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American Textiles: We Make Amazing Sustainability Series

Sustainability Series: Milliken & Company Part of the Discourse on a Circular Economy in Partnership with National Geographic

Milliken President & CEO Halsey Cook

Milliken President & CEO Halsey Cook

Milliken & Company President and CEO Halsey Cook addressed the challenges and opportunities associated with eliminating and recycling waste as part of the National Geographic Circular Economy Forum on February 26 in Washington, DC.

Milliken was a sponsor of the forum, along with Waste Management and the Ellen MacArthur Foundation, which brought together approximately 400 leaders from the private sector, nongovernmental organizations and government to address multifaceted solutions aimed at achieving zero waste.

“Closing the loop on waste requires a holistic plan,” Cook said in a statement. “We’re committed to forums and conversations that will lead to aligned, sustainable innovations.”

Susan Goldberg, editorial director of National Geographic Partners and Editor in Chief of National Geographic, led a panel discussion, in which Cook participated, focused on the enablers and barriers of a circular economy.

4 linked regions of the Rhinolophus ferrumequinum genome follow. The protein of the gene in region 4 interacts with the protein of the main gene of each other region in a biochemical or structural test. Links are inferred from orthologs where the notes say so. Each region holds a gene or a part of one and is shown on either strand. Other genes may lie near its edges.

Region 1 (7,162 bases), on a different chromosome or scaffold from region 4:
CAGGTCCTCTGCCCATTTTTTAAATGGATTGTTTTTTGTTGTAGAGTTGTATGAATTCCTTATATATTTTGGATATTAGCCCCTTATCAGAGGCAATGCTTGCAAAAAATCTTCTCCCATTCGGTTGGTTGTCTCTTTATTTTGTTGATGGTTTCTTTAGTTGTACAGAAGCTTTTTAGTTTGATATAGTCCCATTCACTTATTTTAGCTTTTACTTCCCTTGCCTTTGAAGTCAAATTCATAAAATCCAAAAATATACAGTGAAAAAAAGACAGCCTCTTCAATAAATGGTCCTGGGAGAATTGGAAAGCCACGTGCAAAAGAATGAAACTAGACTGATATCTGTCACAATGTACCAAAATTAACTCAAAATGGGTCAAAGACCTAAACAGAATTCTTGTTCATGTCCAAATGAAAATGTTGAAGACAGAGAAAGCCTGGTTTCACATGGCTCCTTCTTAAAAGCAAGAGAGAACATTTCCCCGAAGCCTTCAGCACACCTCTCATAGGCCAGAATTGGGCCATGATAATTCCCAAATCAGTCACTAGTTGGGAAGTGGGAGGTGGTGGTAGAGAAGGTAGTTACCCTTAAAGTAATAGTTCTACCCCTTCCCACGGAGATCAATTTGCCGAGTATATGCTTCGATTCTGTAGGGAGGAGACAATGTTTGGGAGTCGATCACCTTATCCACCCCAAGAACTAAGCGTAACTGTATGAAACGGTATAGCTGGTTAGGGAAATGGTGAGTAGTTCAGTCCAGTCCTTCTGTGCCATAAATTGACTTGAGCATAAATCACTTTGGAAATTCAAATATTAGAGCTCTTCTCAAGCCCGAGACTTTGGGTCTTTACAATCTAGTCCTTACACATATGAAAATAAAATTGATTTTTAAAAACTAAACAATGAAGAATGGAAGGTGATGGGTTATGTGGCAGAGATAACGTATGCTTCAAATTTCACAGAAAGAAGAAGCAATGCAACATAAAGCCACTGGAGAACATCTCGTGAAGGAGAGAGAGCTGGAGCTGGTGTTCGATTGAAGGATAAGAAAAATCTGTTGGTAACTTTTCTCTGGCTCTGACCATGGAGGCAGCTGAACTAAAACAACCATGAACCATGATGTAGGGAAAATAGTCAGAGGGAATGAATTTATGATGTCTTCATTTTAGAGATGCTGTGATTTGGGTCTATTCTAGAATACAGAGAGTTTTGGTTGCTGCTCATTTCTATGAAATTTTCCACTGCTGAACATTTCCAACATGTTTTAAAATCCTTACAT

Goldberg asked Cook to respond to an Op-ed in the New York Times written by Marc Benioff, founder and CEO of Salesforce, in which he declared “Capitalism, as we know it, is dead.”

Cook assured the audience that Capitalism is “alive and well and evolving.”

He said Benioff’s comment “underscores that if you don’t take a view towards the impact of your business across all of your stakeholders, you can pay a huge penalty, which will ultimately impact the shareholder as well. So the bottom line matters, but it’s not the only thing that matters.”

“As time has gone on, what we have seen is that the unintended consequences of businesses that have a blind eye toward their communities or toward the environment end up becoming very risky environments,” Cook said.

Milliken’s CEO said some of the toughest conversations happening at the moment in boardrooms around the world are centered around “mitigating the risk against environmental impact and against societal impacts which could actually decimate your bottom lines in the longer term.”

Earlier in the week, Milliken earned the recognition as one of the “World’s Most Ethical Companies,” a recognition it has been awarded 14 years in a row.

Milliken was selected again by the Ethisphere Institute, a global leader in defining standards of ethical businesses.

A materials science expert, Milliken has a portfolio of industry-leading specialty chemical, performance textiles and floor covering innovations and is one of eight industrial manufacturers to receive this designation in 2020. Only seven companies have received the honor for 14 consecutive years.

“Ethisphere tracks the returns of winners of the award,” Cook said. “The data is very clear that companies that do focus on the right things over time have higher returns than the averages of the S&P 500. I think it is a win-win but it’s hard work to get it all right.”